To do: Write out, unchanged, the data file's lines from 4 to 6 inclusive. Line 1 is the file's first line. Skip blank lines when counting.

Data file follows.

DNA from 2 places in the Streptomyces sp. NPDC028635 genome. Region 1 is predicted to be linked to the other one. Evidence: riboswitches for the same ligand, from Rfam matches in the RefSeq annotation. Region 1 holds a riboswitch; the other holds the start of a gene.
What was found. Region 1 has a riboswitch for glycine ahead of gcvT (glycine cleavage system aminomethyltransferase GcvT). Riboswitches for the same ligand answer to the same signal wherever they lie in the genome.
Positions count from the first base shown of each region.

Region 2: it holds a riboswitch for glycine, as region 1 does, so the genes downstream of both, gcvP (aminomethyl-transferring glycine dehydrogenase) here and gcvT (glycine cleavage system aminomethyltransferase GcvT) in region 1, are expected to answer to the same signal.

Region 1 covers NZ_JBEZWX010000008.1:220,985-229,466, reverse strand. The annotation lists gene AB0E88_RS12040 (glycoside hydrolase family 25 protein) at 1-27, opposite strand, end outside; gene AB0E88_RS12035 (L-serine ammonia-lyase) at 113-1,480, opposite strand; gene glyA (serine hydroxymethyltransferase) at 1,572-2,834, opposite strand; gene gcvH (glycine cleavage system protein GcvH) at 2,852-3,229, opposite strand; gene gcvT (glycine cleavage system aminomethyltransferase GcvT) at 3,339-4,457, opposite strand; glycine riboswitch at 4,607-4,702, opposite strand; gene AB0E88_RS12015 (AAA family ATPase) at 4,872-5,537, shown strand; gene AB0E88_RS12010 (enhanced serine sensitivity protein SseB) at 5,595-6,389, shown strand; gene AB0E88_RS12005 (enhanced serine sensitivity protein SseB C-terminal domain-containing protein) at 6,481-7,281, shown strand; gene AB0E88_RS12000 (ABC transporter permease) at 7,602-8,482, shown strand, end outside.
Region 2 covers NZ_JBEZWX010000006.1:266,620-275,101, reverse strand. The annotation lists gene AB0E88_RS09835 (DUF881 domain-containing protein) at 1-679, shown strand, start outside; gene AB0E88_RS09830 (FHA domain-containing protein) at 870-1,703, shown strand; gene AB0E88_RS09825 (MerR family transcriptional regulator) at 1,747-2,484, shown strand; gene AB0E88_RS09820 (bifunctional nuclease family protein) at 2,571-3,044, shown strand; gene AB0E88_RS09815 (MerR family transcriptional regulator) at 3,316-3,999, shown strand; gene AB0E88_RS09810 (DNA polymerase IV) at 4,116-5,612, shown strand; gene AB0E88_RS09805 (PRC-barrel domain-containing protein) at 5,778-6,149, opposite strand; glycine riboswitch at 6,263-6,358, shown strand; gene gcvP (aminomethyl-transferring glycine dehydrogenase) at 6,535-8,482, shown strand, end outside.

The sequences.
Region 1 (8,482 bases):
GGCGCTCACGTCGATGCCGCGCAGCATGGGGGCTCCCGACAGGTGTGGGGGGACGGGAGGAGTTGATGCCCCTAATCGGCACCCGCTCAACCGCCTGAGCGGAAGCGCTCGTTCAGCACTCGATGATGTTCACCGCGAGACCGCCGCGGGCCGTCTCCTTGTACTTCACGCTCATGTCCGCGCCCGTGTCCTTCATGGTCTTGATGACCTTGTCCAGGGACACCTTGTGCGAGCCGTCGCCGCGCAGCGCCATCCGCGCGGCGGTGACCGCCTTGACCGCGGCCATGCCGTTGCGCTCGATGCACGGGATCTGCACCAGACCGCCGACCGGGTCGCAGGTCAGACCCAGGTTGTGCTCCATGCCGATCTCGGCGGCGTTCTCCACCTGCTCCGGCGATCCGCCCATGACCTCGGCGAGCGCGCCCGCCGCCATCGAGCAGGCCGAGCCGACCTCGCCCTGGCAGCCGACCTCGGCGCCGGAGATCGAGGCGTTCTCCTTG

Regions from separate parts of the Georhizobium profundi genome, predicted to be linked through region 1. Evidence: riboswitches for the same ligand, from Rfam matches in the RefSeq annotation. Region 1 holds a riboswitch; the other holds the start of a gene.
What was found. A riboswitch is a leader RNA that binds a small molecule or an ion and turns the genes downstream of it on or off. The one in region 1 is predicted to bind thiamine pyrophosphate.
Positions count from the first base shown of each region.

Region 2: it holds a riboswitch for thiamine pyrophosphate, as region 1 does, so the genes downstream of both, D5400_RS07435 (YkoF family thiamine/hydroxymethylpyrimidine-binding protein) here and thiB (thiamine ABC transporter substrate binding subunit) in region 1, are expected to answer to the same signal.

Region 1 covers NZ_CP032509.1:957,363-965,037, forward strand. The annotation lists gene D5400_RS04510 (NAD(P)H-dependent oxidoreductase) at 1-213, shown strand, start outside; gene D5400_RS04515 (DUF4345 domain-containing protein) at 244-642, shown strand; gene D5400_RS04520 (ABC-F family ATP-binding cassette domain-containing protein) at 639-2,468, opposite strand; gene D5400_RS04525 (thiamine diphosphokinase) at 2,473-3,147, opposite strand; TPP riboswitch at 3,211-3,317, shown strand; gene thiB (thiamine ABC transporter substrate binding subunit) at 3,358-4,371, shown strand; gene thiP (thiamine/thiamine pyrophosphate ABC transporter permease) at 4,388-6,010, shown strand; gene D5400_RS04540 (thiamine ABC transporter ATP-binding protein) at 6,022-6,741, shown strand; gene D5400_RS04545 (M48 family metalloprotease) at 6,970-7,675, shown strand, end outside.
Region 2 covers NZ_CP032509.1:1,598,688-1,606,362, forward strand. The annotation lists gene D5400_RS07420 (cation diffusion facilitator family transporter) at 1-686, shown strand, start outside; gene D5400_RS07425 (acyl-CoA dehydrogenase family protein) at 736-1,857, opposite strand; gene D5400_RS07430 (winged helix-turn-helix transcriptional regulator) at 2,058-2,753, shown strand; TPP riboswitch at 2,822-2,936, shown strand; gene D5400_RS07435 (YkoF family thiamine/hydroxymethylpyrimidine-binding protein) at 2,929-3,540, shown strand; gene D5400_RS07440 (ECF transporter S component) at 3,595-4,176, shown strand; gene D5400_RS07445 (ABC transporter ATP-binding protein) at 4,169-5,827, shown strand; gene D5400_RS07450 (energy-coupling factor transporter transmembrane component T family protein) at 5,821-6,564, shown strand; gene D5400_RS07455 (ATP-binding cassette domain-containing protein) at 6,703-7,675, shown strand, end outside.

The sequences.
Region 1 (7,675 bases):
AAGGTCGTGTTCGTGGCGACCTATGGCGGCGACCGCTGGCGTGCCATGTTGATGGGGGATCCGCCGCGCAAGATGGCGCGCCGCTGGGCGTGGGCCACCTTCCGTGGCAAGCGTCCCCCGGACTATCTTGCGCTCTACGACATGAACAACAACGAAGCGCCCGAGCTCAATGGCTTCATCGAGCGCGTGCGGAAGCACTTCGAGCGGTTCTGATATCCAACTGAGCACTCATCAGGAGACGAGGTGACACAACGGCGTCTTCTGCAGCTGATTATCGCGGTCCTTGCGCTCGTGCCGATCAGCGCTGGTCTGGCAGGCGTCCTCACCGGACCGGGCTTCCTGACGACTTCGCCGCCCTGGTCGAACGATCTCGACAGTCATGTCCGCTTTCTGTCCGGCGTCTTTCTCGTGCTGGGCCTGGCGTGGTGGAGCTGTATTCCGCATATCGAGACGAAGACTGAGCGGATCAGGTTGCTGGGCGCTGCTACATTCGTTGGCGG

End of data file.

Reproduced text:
Region 2: it holds a riboswitch for glycine, as region 1 does, so the genes downstream of both, gcvP (aminomethyl-transferring glycine dehydrogenase) here and gcvT (glycine cleavage system aminomethyltransferase GcvT) in region 1, are expected to answer to the same signal.

Region 1 covers NZ_JBEZWX010000008.1:220,985-229,466, reverse strand. The annotation lists gene AB0E88_RS12040 (glycoside hydrolase family 25 protein) at 1-27, opposite strand, end outside; gene AB0E88_RS12035 (L-serine ammonia-lyase) at 113-1,480, opposite strand; gene glyA (serine hydroxymethyltransferase) at 1,572-2,834, opposite strand; gene gcvH (glycine cleavage system protein GcvH) at 2,852-3,229, opposite strand; gene gcvT (glycine cleavage system aminomethyltransferase GcvT) at 3,339-4,457, opposite strand; glycine riboswitch at 4,607-4,702, opposite strand; gene AB0E88_RS12015 (AAA family ATPase) at 4,872-5,537, shown strand; gene AB0E88_RS12010 (enhanced serine sensitivity protein SseB) at 5,595-6,389, shown strand; gene AB0E88_RS12005 (enhanced serine sensitivity protein SseB C-terminal domain-containing protein) at 6,481-7,281, shown strand; gene AB0E88_RS12000 (ABC transporter permease) at 7,602-8,482, shown strand, end outside.
Region 2 covers NZ_JBEZWX010000006.1:266,620-275,101, reverse strand. The annotation lists gene AB0E88_RS09835 (DUF881 domain-containing protein) at 1-679, shown strand, start outside; gene AB0E88_RS09830 (FHA domain-containing protein) at 870-1,703, shown strand; gene AB0E88_RS09825 (MerR family transcriptional regulator) at 1,747-2,484, shown strand; gene AB0E88_RS09820 (bifunctional nuclease family protein) at 2,571-3,044, shown strand; gene AB0E88_RS09815 (MerR family transcriptional regulator) at 3,316-3,999, shown strand; gene AB0E88_RS09810 (DNA polymerase IV) at 4,116-5,612, shown strand; gene AB0E88_RS09805 (PRC-barrel domain-containing protein) at 5,778-6,149, opposite strand; glycine riboswitch at 6,263-6,358, shown strand; gene gcvP (aminomethyl-transferring glycine dehydrogenase) at 6,535-8,482, shown strand, end outside.